Bangladesh to amend controversial digital law by September, says minister
On World Press Freedom Day, rights associations concerned over use of Digital Security Act against journalists
Bangladesh's law minister on Wednesday said that the Digital Security Act (DSA) would be amended by this September.
“By September, we will of course try to at least amend the Digital Security Act. We are very sincere about that,” said Anisul Haq.
The minister said this in reply to a query by a journalist at a discussion titled "Shaping a Future of Rights" in the capital Dhaka on the occasion of World Press Freedom Day jointly organized by the United Nations Educational, Scientific and Cultural Organization (UNESCO) and Transparency International Bangladesh (TIB).
Haq added that the office of the Human Rights High Commissioner of the United Nations had sent him a technical note regarding the DSA that had been examined by the ministry.
“Of course, there have been suggestions of repealing certain sections of the DSA. But we have differences in that,” the minister said, adding that the government has no plan to repeal the law.
He, however, promised that in case of any intimidation of media or journalists under this law, he would personally handle it.
Journalists at risk
Eight international rights organizations, including Amnesty International, Human Rights Watch, and Reporters Without Borders, in a joint statement on Wednesday said that increasing attacks in Bangladesh on journalists and others exercising their right to freely criticize government policies and practices are alarming.
“The widespread restrictions on freedom of expression undermine the conditions for open political debate ahead of elections, scheduled for January 2024,” said the statement, adding that 56 journalists have been reportedly targeted by the government and its supporters in the first three months of 2023.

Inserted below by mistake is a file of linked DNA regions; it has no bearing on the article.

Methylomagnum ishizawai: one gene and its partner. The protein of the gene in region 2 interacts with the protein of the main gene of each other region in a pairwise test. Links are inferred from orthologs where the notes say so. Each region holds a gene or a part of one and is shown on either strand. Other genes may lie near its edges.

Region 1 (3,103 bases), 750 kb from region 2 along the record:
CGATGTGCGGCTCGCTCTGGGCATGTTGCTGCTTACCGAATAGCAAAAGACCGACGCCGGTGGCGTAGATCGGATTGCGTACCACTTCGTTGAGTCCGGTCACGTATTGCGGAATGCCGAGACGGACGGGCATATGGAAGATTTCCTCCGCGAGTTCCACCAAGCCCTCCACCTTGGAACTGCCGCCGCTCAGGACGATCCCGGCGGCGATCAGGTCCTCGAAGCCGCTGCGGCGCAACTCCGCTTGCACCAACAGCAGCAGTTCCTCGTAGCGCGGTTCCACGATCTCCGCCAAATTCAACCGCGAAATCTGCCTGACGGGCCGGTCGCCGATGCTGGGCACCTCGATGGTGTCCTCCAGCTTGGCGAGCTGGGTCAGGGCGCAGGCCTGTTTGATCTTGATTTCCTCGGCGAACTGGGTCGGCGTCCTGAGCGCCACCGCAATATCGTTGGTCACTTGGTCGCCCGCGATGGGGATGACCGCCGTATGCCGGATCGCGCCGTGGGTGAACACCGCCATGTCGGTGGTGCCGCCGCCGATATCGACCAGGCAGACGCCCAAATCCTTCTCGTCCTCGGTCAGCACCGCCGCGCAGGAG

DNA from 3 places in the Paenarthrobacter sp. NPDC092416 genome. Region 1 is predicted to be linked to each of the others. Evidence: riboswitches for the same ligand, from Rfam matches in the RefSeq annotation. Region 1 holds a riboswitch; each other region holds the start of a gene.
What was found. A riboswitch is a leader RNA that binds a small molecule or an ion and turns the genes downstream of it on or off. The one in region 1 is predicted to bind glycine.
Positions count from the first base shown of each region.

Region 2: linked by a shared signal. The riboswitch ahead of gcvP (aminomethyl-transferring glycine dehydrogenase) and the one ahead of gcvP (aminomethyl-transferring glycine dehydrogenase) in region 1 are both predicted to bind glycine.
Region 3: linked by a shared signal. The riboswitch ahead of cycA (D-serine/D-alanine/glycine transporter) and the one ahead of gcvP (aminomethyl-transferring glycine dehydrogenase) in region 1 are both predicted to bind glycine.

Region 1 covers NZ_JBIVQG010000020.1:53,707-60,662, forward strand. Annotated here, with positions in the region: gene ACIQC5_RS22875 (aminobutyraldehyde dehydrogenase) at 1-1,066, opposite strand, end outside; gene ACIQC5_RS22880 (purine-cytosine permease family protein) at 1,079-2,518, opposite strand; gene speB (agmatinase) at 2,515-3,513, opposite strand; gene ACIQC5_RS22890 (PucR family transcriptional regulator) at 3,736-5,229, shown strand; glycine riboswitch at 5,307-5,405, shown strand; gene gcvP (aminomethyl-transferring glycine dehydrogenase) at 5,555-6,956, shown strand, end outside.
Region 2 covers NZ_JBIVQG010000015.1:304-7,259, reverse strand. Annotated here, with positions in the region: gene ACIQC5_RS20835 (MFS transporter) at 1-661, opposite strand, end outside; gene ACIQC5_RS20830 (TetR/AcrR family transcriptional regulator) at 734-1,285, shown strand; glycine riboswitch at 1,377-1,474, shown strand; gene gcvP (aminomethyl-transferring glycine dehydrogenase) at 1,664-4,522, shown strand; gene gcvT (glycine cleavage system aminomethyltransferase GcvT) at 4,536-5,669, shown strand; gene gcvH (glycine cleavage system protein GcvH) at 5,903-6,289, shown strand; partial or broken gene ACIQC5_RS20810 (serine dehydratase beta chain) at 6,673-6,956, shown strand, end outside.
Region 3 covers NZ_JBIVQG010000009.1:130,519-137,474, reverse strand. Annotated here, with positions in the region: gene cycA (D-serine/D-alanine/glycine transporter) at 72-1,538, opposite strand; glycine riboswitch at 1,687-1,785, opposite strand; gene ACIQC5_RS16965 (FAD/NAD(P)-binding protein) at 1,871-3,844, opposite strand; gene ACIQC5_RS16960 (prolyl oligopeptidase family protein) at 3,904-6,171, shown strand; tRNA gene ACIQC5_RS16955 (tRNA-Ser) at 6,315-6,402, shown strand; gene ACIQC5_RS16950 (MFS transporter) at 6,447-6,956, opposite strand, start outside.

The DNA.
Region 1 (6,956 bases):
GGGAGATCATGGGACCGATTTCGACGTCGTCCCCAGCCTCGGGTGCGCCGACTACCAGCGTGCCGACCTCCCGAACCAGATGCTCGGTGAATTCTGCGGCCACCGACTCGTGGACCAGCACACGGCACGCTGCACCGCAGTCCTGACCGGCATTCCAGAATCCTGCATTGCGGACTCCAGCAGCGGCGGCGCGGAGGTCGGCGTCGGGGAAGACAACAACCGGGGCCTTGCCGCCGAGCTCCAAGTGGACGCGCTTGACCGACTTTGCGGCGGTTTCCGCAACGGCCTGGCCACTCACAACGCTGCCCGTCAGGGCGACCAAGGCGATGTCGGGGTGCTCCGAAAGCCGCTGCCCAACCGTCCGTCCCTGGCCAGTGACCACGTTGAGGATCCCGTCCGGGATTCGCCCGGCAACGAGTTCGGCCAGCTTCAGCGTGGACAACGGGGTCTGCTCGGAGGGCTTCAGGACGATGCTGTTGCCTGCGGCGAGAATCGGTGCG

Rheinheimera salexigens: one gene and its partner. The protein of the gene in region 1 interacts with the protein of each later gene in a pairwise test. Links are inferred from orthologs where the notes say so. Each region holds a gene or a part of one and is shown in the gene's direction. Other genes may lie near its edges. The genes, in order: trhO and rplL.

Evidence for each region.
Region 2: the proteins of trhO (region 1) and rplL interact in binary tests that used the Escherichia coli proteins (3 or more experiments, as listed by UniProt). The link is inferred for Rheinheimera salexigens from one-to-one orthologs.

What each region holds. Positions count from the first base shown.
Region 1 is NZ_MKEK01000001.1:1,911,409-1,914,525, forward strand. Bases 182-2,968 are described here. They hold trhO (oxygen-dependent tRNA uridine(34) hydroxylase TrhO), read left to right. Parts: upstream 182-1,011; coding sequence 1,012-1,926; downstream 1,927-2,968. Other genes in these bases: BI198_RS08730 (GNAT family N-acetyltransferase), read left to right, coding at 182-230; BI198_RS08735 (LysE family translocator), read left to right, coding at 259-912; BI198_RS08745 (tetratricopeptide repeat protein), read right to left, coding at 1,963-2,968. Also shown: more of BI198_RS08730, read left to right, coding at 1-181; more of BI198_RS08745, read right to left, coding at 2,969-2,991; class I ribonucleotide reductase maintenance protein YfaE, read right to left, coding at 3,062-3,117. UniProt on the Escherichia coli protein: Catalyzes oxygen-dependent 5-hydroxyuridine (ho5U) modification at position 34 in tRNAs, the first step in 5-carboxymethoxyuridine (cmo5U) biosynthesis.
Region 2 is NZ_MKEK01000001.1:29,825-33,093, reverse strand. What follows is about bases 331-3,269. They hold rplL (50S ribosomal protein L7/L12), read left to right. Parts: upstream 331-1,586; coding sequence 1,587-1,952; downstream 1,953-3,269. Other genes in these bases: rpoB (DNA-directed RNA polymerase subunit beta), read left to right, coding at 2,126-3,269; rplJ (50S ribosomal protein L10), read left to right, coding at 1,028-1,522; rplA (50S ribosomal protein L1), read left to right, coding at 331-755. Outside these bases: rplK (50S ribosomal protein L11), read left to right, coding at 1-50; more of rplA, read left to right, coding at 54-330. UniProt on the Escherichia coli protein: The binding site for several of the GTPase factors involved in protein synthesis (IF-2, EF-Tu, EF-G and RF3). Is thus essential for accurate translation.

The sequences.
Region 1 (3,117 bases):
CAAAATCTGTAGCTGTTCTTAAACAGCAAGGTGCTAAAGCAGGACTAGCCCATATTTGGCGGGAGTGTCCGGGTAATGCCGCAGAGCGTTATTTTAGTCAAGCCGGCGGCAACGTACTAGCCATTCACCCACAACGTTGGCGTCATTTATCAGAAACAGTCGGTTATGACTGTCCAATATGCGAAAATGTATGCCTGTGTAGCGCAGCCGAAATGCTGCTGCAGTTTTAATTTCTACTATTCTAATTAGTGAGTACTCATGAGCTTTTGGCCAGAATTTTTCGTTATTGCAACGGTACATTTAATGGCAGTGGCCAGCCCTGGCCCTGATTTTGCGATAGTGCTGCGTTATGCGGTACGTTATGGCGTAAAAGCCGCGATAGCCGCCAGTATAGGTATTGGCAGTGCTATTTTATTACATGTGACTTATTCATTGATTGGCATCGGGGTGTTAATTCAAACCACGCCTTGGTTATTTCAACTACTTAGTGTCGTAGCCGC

Underlining the DSA as a draconian law, the statement added: “Bangladeshi journalists are at risk of arrest under the draconian Digital Security Act (DSA) and being subjected to harassment, surveillance, and physical attacks by government supporters.”
Referring to the Dhaka-based think tank Centre for Governance Studies, the statement noted that as of early May 2023, at least 339 DSA cases had been filed against journalists since its inception in 2018.
The statement warned that the Bangladesh government’s suppression of free speech and media freedom is inconsistent with Article 39 of the country’s constitution and Article 19 of Bangladesh’s obligations under the International Covenant on Civil and Political Rights (ICCPR).
According to the South Asia Press Freedom Report 2022-2023, released by the International Federation of Journalists (IFJ), the world’s largest organization of journalists represented by 600,000 media professionals, the DSA has been weaponized to create a culture of self-censorship in Bangladesh.
“Since its enactment, at least 3,565 people were accused in the 1,257 cases filed till Jan. 28 this year (2023),” said the report, quoting the study of the Dhaka-based think tank Centre for Governance Studies (CGS).
Citing media reports, it added that 60% of all those prosecuted in Bangladesh for “hurting religious sentiments” under the DSA belong to the minority Hindu community.
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